Media Credibility Crisis
“Re-thinking Our Role”
Cronyism with elites, one-sided reporting, abuse of power – many Germans are dissatisfied with the media. How warranted are their charges? And how can journalists regain the confidence of the citizen? Four commentaries from the areas of journalism, science and politics.
Have the German lost their trust in the credibility of journalistic reporting? Since the followers of the anti-Islamic Pegida movement, and the right-wing party Alternative for Germany (AfD) have sweepingly attacked the media as the “lying press”, this has been an issue of public debate. While according to an October 2015 survey by the polling institute infratest dimap about 72 per cent of those questioned did not accept this allegation, 20 per cent nevertheless expressly embraced the term “lying press” in relation to newspapers, radio and television in Germany. And 42 per cent of all respondents expressed fundamental doubts about the credibility of journalistic content.
How justified is this criticism of the media? When is it misused for political propaganda? To what extent can it be constructive? And what role is played in the credibility crisis by the difficult economic situation in which many editors find themselves as part of the process of digitalization? The media journalist Petra Sorge, the political scientist Thomas Meyer, the politician Tabea Rößner (Alliance 90/The Greens) and Uwe Krüger, communication researcher at the University of Leipzig, respond to these questions.
“The Credibility Crisis Has Economic Causes.” – Petra Sorge, Editor and Media Columnist at “Cicero – Magazin für politische Kultur” (i.e. Cicero – Magazine for Political Culture)When we’re talking about the current credibility crisis of journalism, I think it’s important first of all to distinguish two things. On the one hand, the media are the projection surface and target for one of the most dangerous cultural-political fights since German reunification. On the other hand, because of the digital revolution, they find themselves caught up in a phase of economic crisis.
In 2014 the phrase “lying press” was chosen the “Ugliest Word of the Year” because, as the jury explained, it already served in the First World War and then during the Nazi regime to defame independent media. This term, taken up by the anti-Islamic Pergida movement and continuing to survive in the environment of the right-wing populist party AfD, flatly denies the democratic control function of the press. It is alleged that German editors, with a view to a purported leftist domination of political discourse, conceal facts or give their stories a pro-government spin. The reporting of the sexual assaults in Cologne and other cities on New Year’s Eve 2015/2016, however, shows that there can be no question of a leftist domination of discourse. Crimes perpetrated by immigrants are now as much in the focus of reporting as is criticism of Angela Merkel’s refugee policy.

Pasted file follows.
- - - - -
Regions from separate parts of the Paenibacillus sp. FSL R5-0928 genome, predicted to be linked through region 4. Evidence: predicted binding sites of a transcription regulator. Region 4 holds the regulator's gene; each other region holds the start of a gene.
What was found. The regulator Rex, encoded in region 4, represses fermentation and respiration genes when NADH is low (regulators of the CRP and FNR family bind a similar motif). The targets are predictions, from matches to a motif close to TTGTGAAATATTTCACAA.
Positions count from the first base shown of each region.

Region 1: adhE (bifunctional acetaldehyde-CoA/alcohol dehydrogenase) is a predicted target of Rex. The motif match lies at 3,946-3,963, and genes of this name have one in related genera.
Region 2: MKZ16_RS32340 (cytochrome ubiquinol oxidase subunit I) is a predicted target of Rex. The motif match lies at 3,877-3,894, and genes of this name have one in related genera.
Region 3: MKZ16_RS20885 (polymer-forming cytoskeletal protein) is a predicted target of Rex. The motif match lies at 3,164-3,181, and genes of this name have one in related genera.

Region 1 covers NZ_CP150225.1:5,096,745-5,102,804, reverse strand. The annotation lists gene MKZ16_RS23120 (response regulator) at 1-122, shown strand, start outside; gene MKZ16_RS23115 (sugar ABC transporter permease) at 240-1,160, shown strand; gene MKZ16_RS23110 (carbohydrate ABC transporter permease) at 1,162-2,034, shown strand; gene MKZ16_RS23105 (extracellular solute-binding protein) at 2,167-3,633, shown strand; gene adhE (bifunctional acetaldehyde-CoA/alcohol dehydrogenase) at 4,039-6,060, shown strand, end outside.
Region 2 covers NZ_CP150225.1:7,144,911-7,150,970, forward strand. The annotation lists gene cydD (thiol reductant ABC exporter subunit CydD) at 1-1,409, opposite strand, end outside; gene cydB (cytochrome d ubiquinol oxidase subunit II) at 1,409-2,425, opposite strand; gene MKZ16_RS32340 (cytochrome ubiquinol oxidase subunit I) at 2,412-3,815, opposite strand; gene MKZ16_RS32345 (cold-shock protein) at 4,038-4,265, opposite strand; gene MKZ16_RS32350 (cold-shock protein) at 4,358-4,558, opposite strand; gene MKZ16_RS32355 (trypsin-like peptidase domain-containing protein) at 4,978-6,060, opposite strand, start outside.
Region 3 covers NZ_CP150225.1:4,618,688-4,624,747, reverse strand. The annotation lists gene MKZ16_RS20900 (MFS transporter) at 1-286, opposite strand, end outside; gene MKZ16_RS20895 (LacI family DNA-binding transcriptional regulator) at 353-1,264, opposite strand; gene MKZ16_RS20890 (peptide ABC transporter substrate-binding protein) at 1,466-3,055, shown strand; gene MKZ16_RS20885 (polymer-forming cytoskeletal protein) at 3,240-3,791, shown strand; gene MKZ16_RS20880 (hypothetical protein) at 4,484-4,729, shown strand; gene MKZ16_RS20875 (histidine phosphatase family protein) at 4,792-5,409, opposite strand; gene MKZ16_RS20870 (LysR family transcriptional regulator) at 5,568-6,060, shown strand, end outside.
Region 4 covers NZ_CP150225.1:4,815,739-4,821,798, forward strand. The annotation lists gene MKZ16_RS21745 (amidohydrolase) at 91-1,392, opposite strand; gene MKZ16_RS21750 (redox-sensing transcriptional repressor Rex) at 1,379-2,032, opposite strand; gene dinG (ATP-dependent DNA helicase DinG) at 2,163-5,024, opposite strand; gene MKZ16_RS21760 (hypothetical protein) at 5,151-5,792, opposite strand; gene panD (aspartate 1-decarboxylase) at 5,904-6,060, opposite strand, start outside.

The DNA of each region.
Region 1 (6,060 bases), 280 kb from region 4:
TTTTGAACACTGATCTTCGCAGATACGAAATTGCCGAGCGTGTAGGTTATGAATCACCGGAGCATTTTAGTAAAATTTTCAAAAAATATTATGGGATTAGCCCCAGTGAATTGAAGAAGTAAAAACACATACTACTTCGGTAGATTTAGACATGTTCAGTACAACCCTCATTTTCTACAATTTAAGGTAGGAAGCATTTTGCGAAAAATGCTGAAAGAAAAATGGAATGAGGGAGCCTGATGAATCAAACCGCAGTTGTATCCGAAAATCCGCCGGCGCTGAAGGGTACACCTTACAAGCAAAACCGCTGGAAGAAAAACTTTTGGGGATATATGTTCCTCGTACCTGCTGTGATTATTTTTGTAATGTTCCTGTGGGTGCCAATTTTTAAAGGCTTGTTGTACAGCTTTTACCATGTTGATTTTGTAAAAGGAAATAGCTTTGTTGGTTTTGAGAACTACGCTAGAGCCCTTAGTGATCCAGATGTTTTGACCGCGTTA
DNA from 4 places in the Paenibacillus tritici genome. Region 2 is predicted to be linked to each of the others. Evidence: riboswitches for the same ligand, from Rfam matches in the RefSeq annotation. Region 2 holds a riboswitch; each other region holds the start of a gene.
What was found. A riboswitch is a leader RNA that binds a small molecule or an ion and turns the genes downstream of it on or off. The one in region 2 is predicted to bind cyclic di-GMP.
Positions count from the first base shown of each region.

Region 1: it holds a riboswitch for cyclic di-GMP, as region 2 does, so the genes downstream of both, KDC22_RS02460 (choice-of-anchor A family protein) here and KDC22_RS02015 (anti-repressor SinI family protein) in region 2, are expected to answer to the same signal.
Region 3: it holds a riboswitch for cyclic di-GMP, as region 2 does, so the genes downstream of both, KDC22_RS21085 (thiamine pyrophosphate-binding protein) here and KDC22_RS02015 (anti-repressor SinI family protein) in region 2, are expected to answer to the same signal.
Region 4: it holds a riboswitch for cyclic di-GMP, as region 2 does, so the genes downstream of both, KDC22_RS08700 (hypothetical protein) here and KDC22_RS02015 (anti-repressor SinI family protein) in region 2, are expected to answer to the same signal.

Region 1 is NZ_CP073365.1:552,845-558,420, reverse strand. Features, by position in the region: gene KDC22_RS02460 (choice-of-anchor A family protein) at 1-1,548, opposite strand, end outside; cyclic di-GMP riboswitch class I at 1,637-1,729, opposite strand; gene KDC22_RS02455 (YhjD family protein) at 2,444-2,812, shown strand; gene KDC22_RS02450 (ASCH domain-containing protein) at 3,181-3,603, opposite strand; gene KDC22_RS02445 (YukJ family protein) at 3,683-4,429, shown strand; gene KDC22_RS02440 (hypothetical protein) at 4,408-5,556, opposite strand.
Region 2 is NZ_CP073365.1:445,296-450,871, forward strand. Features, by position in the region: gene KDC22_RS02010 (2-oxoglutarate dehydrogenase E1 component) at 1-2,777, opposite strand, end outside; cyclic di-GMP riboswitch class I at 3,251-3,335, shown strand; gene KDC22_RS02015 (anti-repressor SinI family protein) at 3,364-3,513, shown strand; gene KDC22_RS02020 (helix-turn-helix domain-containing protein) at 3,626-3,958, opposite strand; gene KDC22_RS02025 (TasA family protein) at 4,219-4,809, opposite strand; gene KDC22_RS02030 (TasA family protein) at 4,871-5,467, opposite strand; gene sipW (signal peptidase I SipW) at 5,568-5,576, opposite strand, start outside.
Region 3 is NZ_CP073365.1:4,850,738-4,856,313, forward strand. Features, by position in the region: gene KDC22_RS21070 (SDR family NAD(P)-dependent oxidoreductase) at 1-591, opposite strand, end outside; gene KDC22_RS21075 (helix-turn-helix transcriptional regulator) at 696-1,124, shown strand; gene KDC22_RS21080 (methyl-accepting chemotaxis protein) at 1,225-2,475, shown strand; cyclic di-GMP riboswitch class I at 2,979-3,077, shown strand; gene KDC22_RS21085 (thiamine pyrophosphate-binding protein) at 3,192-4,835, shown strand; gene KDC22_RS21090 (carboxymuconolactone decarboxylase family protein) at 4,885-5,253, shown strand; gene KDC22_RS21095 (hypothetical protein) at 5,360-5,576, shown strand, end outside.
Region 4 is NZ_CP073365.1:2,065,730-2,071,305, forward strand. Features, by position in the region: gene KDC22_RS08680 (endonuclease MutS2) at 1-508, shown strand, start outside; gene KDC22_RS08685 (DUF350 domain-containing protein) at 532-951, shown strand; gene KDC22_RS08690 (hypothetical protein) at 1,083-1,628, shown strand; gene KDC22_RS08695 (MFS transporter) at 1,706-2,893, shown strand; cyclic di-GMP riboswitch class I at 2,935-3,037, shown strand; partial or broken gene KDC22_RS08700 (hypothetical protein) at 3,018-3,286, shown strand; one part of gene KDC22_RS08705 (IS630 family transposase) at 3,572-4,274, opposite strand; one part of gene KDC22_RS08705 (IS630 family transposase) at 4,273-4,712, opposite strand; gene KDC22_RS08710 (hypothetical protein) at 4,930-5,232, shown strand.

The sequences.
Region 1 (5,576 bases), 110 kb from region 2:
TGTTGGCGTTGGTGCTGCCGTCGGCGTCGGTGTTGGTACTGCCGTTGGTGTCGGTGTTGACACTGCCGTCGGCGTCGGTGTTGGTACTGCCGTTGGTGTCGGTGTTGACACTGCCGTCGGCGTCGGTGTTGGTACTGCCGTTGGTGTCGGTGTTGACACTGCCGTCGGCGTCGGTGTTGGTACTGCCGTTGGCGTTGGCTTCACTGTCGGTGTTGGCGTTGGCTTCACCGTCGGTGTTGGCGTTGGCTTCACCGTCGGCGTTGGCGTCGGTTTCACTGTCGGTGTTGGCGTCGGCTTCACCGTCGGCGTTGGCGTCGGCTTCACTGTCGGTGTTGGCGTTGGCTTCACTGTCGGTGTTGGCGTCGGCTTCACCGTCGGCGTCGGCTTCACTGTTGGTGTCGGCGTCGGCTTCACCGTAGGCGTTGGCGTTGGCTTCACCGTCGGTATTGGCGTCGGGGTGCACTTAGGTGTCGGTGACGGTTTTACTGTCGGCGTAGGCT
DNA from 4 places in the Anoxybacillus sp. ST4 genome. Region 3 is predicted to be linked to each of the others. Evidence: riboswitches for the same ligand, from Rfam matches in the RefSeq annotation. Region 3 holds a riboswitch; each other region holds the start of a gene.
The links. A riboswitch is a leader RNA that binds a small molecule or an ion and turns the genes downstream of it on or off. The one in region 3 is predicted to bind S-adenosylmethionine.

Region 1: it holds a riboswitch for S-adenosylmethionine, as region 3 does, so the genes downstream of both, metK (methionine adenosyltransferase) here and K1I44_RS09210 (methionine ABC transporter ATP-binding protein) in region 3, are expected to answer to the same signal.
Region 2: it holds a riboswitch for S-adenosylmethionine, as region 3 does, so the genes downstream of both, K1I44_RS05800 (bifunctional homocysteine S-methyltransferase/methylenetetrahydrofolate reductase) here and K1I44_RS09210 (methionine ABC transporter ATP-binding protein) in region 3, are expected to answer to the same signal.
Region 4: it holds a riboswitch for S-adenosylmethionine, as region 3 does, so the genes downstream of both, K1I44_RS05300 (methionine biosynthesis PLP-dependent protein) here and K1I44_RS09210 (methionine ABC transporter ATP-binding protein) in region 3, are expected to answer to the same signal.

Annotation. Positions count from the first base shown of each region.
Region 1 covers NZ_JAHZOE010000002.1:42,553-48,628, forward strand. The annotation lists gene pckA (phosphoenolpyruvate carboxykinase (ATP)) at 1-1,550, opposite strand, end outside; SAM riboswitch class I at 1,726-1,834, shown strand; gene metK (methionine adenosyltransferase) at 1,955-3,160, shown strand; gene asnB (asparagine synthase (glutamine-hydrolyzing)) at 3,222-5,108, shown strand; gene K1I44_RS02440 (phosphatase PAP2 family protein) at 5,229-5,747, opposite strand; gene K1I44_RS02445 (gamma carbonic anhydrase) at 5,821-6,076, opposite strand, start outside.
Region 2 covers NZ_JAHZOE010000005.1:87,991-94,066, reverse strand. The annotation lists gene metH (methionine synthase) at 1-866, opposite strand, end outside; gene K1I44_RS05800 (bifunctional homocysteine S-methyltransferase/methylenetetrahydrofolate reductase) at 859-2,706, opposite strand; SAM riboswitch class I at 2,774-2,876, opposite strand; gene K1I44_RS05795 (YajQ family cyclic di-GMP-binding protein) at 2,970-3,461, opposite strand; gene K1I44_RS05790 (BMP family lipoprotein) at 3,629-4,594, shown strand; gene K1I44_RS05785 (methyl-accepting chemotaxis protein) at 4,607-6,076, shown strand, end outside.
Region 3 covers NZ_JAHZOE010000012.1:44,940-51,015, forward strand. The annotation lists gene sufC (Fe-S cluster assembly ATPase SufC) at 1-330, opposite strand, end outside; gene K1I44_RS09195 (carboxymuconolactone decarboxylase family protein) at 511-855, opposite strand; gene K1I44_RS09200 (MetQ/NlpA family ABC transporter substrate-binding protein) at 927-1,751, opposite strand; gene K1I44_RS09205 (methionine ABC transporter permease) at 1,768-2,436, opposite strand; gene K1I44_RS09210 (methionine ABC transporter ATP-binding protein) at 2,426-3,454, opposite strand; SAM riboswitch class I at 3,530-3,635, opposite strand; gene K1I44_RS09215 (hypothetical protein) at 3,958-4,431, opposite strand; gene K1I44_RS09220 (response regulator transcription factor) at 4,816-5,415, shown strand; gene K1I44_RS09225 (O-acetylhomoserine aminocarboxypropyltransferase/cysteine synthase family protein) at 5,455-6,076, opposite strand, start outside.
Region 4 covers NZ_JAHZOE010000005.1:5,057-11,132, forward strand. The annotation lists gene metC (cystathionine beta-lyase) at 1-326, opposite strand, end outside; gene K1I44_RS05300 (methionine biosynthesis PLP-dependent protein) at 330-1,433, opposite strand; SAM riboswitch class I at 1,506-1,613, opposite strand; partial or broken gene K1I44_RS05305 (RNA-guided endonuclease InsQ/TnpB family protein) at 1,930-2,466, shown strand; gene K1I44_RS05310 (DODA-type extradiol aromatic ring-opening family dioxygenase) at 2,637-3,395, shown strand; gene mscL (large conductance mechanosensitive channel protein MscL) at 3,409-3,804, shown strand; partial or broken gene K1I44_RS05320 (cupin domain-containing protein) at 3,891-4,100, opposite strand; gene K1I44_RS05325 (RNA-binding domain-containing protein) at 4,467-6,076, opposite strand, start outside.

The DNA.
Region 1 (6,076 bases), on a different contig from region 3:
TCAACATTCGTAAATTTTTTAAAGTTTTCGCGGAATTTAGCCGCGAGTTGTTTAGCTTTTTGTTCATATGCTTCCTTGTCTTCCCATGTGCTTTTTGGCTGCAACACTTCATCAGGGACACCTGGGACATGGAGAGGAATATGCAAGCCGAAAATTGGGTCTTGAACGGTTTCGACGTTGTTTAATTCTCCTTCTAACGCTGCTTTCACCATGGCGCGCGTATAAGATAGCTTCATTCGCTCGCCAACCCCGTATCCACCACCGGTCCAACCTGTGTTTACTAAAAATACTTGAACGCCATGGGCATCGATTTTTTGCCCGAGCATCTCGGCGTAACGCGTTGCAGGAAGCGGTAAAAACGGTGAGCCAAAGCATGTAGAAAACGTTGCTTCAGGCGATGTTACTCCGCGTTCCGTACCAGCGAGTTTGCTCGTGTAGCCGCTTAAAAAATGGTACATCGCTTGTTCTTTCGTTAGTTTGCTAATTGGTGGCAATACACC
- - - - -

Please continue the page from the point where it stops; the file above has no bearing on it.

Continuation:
When we talk about the “credibility crisis”, we must also talk about economic factors. Digitalization has accelerated production processes in the media and caused advertising revenues to melt away. Editorial staffs are being thinned out, and there is less and less time for research. Looking for new sources of income, publishers have entered into new and dangerous alliances: through so-called “native advertising” they have allowed advertisers to give advertising content the semblance of editorial content.
To establish credibility means not to let ourselves be imposed upon by rightist political attacks, but also to guard editorial independence against commercial influences. And as to all other forms of criticism, whether expressed in commentaries or on social networks, it’s important that the public should be taken seriously, a constructive debate conducted and transparency established. Different segments of the public can even help in these tasks by providing research hints or detecting errors.
“The Federal Republic Needs Clarifying Discussions.” – Thomas Meyer, Professor Emeritus of Political Science and Vice-Chairman of the SPD’s Basic Values CommissionThe slogan of “lying press” has been since 2014 the rallying cry with which the protest movement Pegida, which is shot through with right-wing populists, aggressively opposes the German mass media. This blanket attack the media has rightly rejected. Nevertheless a discussion has been started in society and by some journalists about the actual failures and biases of German mainstream journalism under the heading “communication infarct”. The awareness is spreading that something has gone wrong in the relationship between society and its radio and print media. Mistrust and disaffection are growing.
Their causes can be summed up in three points. First, trust in the objectivity and truthfulness of the mass media has suffered. Many citizens, comparing their own experience with the image of society disseminated by the mass media, perceive that not a few journalists, through covertly partisan reports and comments, have sought to make policy instead of serving as fair custodians of social self-observation. Moreover, from the talk shows to parts of the quality press, there is a tendency to de-politicize the political process. Instead of debating relevant social issues, the media stages personal rivalries between celebrities. Finally, a picture of the world dominates many media in which social problems like growing insecurity, inequality and exclusion play only a marginal role.